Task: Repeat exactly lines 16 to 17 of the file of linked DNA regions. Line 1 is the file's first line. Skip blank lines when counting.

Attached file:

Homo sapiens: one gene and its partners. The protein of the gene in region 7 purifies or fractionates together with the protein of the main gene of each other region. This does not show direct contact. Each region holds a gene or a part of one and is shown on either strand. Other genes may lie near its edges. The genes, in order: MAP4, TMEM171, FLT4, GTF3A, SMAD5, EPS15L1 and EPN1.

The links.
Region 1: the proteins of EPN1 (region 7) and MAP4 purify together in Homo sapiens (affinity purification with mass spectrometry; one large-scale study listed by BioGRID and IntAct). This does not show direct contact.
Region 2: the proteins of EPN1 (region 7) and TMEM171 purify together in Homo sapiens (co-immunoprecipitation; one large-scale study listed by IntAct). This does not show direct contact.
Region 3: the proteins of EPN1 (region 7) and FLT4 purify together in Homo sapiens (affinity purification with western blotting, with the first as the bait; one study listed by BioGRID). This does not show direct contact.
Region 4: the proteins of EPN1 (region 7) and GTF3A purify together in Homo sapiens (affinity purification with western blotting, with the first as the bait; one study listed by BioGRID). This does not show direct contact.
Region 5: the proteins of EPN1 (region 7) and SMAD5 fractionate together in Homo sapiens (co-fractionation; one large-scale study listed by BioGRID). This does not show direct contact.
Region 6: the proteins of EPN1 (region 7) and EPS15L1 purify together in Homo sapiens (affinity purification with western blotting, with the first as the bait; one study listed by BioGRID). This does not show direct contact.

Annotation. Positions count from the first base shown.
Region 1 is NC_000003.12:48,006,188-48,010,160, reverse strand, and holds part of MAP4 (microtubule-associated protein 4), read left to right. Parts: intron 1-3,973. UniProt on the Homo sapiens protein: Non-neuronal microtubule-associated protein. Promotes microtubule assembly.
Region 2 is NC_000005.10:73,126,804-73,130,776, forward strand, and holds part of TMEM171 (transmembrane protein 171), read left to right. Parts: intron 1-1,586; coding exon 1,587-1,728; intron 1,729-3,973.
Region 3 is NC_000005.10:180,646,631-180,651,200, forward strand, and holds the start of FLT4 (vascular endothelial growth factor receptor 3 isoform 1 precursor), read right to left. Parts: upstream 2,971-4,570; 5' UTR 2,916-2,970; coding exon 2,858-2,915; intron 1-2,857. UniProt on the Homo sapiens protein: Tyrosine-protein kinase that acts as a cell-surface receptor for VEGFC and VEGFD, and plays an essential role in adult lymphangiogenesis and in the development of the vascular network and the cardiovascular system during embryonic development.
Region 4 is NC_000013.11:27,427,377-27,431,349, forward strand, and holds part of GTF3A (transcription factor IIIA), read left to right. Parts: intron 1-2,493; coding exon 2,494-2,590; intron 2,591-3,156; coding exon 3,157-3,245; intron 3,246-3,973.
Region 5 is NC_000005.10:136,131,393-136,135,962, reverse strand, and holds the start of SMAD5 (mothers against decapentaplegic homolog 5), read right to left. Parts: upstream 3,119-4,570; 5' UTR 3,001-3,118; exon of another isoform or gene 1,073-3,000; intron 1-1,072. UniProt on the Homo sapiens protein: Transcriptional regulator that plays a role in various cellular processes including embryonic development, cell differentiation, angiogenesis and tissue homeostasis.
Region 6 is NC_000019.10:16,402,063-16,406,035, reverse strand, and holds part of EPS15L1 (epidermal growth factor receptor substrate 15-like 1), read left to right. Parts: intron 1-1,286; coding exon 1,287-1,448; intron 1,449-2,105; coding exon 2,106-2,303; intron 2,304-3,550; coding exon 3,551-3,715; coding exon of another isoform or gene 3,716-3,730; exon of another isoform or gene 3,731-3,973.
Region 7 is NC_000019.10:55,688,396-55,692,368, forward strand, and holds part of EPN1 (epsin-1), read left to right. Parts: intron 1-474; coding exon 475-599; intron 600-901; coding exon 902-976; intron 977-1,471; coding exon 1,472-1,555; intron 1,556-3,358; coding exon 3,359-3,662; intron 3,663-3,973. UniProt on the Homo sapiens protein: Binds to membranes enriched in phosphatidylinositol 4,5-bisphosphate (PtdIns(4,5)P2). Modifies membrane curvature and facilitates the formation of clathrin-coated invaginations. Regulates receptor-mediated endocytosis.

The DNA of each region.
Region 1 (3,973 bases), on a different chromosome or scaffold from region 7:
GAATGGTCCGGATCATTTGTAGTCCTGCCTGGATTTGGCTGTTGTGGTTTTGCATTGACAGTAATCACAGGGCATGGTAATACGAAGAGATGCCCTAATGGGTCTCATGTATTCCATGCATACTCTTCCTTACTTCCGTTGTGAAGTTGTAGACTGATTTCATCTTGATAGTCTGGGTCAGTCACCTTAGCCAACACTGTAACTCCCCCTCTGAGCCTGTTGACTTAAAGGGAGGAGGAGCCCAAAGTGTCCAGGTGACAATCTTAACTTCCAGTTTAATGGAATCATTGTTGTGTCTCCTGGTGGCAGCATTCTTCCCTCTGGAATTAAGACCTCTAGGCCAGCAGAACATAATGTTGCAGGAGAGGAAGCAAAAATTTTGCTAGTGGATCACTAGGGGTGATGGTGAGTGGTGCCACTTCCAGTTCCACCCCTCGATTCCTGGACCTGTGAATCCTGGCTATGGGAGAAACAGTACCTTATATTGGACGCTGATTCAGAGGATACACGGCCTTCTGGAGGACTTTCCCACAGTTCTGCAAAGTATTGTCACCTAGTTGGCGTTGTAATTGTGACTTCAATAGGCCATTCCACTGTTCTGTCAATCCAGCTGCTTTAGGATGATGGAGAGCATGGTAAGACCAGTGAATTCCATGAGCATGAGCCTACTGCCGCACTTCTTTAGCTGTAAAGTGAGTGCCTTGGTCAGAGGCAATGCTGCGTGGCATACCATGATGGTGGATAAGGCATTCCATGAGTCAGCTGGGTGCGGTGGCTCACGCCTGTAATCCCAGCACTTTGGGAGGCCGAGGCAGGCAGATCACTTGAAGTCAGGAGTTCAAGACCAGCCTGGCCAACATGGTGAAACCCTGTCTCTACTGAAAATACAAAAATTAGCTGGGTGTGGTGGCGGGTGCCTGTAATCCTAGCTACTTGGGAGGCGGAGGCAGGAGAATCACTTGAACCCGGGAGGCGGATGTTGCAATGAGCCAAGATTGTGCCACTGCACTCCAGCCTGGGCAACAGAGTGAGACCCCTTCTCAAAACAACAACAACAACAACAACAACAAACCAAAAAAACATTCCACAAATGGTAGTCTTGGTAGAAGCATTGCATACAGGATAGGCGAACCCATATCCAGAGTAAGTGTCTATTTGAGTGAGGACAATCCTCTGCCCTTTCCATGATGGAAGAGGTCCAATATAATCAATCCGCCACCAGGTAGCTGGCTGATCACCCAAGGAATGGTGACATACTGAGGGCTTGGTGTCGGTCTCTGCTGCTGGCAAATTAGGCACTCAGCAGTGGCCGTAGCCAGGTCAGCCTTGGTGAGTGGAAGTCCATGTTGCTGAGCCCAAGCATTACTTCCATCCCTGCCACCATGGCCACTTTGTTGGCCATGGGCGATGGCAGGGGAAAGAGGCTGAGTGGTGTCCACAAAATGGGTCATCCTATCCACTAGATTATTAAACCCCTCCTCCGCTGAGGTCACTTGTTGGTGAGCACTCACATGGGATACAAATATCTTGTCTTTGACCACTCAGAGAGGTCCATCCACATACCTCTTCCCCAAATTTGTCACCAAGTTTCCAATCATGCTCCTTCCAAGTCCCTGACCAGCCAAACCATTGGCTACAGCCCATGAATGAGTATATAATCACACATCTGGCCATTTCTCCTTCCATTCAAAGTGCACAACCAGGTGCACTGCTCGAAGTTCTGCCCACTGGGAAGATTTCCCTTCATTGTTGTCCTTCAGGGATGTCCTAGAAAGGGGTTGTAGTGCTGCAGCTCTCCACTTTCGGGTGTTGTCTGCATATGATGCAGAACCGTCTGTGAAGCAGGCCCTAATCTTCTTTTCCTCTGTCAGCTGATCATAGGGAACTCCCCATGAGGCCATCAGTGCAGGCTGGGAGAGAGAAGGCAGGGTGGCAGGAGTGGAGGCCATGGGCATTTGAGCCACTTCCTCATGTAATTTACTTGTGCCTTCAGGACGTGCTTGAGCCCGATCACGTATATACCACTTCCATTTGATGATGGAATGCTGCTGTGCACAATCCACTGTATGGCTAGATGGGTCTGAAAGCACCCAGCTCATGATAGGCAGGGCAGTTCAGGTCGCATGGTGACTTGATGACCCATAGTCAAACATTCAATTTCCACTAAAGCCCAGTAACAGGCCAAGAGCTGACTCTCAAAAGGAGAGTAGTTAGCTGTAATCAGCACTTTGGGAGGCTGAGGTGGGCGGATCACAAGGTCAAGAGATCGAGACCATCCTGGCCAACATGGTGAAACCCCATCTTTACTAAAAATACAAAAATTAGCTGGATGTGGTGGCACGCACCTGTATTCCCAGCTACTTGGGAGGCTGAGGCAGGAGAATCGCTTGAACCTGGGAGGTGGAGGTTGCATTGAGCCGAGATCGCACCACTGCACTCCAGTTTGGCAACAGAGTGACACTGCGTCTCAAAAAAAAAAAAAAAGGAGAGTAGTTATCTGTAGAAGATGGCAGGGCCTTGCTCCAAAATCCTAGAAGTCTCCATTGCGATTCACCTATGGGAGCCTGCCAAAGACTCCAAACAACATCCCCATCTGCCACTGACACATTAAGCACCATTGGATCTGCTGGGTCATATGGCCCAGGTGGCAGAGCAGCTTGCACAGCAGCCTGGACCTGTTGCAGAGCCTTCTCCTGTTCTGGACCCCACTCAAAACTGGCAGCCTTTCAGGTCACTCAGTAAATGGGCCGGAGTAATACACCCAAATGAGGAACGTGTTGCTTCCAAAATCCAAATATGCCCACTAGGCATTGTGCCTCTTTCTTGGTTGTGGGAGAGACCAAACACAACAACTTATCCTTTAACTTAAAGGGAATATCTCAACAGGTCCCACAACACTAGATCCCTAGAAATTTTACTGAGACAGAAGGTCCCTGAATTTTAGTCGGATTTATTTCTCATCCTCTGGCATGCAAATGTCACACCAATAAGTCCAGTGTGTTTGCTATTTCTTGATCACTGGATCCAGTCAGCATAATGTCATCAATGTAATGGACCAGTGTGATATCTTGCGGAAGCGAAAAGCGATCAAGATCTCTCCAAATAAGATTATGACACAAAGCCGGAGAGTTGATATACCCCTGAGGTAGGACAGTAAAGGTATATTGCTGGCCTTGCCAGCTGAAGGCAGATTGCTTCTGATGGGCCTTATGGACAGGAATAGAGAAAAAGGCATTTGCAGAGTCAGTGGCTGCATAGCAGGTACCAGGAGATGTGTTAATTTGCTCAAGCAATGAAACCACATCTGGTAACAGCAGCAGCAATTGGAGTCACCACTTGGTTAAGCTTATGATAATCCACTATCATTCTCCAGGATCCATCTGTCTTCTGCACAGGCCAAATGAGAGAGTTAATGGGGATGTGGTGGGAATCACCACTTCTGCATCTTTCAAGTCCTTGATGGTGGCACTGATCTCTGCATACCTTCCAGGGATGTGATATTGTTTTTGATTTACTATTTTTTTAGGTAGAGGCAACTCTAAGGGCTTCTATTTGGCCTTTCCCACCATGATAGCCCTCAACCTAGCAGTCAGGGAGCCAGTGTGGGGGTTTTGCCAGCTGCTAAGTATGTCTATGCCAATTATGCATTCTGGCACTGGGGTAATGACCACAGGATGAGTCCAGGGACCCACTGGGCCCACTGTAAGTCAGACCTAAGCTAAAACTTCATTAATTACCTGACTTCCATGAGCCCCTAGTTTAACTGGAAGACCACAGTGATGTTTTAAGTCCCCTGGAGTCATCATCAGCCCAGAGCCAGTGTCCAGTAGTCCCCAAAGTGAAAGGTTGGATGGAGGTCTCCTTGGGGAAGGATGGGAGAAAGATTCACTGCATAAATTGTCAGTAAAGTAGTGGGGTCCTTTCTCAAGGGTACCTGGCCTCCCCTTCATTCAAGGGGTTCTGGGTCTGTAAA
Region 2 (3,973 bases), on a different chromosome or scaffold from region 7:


Region 7 is NC_000019.10:55,688,396-55,692,368, forward strand, and holds part of EPN1 (epsin-1), read left to right. Parts: intron 1-474; coding exon 475-599; intron 600-901; coding exon 902-976; intron 977-1,471; coding exon 1,472-1,555; intron 1,556-3,358; coding exon 3,359-3,662; intron 3,663-3,973. UniProt on the Homo sapiens protein: Binds to membranes enriched in phosphatidylinositol 4,5-bisphosphate (PtdIns(4,5)P2). Modifies membrane curvature and facilitates the formation of clathrin-coated invaginations. Regulates receptor-mediated endocytosis.

The DNA of each region.